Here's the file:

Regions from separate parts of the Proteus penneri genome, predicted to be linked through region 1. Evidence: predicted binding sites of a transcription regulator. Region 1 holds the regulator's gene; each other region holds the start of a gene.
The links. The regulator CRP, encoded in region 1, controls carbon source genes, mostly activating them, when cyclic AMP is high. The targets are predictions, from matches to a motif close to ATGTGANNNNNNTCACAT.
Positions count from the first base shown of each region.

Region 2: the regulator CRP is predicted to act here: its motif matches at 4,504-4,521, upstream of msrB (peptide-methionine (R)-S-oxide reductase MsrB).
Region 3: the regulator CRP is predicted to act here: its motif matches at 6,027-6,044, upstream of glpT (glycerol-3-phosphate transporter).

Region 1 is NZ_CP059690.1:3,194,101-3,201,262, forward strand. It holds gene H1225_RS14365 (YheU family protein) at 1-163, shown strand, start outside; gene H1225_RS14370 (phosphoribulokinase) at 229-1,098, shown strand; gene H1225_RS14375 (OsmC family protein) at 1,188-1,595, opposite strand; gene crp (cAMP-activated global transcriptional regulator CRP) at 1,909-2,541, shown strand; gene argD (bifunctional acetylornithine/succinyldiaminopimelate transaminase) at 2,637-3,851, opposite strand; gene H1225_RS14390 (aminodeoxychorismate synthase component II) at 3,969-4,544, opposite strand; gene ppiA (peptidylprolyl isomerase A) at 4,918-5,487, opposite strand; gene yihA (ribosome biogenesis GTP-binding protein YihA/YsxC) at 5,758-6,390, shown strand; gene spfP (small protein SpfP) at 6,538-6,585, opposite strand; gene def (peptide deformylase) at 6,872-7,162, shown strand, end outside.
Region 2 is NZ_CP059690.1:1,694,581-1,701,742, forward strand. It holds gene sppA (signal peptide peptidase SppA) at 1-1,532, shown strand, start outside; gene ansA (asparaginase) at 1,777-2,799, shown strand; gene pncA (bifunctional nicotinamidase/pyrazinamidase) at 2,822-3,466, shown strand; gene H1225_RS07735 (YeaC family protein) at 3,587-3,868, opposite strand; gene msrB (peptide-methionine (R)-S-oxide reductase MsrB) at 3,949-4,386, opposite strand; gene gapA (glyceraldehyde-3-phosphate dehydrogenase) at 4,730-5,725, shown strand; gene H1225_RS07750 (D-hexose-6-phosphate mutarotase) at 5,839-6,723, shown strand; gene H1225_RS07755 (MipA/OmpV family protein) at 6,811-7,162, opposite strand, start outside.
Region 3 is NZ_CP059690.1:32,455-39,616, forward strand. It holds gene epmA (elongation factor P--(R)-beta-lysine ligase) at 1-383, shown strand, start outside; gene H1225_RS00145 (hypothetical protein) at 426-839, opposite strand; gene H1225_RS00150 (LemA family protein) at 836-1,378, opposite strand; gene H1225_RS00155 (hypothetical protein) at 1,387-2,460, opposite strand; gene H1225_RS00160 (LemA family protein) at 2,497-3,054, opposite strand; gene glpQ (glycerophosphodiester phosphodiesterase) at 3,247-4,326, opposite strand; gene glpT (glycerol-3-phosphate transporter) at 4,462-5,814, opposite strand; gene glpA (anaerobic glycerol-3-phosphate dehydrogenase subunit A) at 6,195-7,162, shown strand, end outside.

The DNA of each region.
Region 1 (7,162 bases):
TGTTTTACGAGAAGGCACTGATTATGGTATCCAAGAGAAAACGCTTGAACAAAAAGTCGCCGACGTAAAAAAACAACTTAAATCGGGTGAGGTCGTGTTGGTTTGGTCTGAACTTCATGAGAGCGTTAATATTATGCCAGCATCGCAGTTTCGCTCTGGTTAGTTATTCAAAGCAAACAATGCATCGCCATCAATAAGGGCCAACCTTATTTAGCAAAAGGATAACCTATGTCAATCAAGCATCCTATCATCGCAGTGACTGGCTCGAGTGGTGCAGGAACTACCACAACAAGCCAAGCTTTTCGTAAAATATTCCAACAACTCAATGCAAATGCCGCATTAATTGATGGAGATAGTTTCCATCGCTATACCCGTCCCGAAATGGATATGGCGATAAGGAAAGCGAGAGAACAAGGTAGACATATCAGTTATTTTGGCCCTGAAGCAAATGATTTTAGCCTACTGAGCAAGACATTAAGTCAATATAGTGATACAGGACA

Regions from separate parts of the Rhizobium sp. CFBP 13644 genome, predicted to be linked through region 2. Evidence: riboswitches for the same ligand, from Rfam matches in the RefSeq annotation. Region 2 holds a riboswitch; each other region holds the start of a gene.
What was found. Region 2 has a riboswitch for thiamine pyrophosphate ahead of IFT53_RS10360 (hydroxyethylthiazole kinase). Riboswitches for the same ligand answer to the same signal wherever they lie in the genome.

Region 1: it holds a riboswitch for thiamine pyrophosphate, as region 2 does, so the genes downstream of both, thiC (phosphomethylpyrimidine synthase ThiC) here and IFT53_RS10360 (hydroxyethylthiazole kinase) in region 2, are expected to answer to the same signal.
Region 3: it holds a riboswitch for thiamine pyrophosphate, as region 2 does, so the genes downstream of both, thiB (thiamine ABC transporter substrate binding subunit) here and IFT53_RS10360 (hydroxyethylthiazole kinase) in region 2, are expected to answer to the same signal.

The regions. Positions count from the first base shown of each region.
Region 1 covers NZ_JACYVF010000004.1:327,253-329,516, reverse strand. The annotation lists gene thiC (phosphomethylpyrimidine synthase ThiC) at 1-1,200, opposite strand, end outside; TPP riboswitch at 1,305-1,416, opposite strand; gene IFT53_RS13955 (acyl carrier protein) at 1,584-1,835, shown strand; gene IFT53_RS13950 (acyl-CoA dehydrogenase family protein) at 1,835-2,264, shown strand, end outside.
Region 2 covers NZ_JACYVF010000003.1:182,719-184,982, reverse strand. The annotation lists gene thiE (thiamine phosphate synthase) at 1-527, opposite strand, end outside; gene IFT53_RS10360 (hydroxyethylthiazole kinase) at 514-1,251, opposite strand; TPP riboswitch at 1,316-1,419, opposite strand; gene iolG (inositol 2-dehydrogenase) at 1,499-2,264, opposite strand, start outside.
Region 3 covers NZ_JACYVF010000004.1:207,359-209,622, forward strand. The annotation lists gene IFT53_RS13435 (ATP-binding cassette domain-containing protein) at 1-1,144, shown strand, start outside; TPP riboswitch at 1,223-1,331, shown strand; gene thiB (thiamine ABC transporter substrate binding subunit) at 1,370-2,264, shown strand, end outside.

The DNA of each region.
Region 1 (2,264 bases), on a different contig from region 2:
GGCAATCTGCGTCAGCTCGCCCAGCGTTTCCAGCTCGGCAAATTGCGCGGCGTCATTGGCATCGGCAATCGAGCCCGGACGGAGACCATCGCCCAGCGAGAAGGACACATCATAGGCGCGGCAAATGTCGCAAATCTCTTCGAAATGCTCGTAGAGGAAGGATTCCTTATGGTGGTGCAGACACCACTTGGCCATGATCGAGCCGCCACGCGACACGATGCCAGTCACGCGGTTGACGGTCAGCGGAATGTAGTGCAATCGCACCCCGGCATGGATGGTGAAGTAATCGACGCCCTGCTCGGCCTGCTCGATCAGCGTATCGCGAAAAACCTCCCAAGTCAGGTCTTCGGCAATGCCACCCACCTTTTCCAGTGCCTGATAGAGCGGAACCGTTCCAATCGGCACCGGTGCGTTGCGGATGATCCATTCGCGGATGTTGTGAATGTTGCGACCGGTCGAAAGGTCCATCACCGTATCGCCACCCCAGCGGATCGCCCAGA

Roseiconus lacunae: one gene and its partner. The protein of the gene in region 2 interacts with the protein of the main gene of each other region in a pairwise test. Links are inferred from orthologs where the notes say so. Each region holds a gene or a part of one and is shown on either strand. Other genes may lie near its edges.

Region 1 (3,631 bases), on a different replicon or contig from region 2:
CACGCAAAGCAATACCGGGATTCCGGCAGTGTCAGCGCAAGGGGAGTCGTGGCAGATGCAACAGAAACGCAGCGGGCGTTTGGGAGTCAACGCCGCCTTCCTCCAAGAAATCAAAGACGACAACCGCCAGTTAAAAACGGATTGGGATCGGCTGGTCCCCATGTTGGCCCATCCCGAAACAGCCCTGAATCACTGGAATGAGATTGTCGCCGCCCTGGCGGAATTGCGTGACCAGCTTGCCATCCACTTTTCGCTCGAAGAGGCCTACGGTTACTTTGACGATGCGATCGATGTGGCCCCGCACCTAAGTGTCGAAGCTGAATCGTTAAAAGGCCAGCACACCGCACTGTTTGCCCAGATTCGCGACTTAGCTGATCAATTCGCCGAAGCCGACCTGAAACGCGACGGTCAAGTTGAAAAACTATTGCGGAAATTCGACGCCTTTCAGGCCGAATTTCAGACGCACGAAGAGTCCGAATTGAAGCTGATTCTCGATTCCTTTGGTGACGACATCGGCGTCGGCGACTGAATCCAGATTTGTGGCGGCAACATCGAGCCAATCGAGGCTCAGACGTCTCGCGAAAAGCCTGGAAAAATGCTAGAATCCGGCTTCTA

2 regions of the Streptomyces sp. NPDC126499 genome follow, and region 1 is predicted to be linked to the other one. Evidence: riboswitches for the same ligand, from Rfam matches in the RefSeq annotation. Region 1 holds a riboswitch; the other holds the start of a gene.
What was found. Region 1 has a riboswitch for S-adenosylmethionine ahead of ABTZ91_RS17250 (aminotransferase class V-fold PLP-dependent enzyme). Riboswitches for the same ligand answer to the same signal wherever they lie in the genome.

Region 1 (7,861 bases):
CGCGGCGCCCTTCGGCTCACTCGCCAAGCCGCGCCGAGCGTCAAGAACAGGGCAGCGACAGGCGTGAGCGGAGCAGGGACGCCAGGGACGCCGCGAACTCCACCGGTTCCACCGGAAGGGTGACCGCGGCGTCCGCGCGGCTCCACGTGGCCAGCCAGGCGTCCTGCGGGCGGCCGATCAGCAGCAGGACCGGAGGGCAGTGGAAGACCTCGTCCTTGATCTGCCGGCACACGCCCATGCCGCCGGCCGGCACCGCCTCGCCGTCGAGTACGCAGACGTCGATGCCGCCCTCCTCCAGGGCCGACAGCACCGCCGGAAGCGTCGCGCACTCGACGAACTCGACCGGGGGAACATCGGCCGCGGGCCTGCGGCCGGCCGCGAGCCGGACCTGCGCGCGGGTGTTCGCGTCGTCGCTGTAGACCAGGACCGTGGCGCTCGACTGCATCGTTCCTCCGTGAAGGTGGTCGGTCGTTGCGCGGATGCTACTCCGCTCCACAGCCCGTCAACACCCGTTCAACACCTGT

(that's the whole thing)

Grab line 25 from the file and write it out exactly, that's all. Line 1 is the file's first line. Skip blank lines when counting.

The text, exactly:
CACGCAAAGCAATACCGGGATTCCGGCAGTGTCAGCGCAAGGGGAGTCGTGGCAGATGCAACAGAAACGCAGCGGGCGTTTGGGAGTCAACGCCGCCTTCCTCCAAGAAATCAAAGACGACAACCGCCAGTTAAAAACGGATTGGGATCGGCTGGTCCCCATGTTGGCCCATCCCGAAACAGCCCTGAATCACTGGAATGAGATTGTCGCCGCCCTGGCGGAATTGCGTGACCAGCTTGCCATCCACTTTTCGCTCGAAGAGGCCTACGGTTACTTTGACGATGCGATCGATGTGGCCCCGCACCTAAGTGTCGAAGCTGAATCGTTAAAAGGCCAGCACACCGCACTGTTTGCCCAGATTCGCGACTTAGCTGATCAATTCGCCGAAGCCGACCTGAAACGCGACGGTCAAGTTGAAAAACTATTGCGGAAATTCGACGCCTTTCAGGCCGAATTTCAGACGCACGAAGAGTCCGAATTGAAGCTGATTCTCGATTCCTTTGGTGACGACATCGGCGTCGGCGACTGAATCCAGATTTGTGGCGGCAACATCGAGCCAATCGAGGCTCAGACGTCTCGCGAAAAGCCTGGAAAAATGCTAGAATCCGGCTTCTA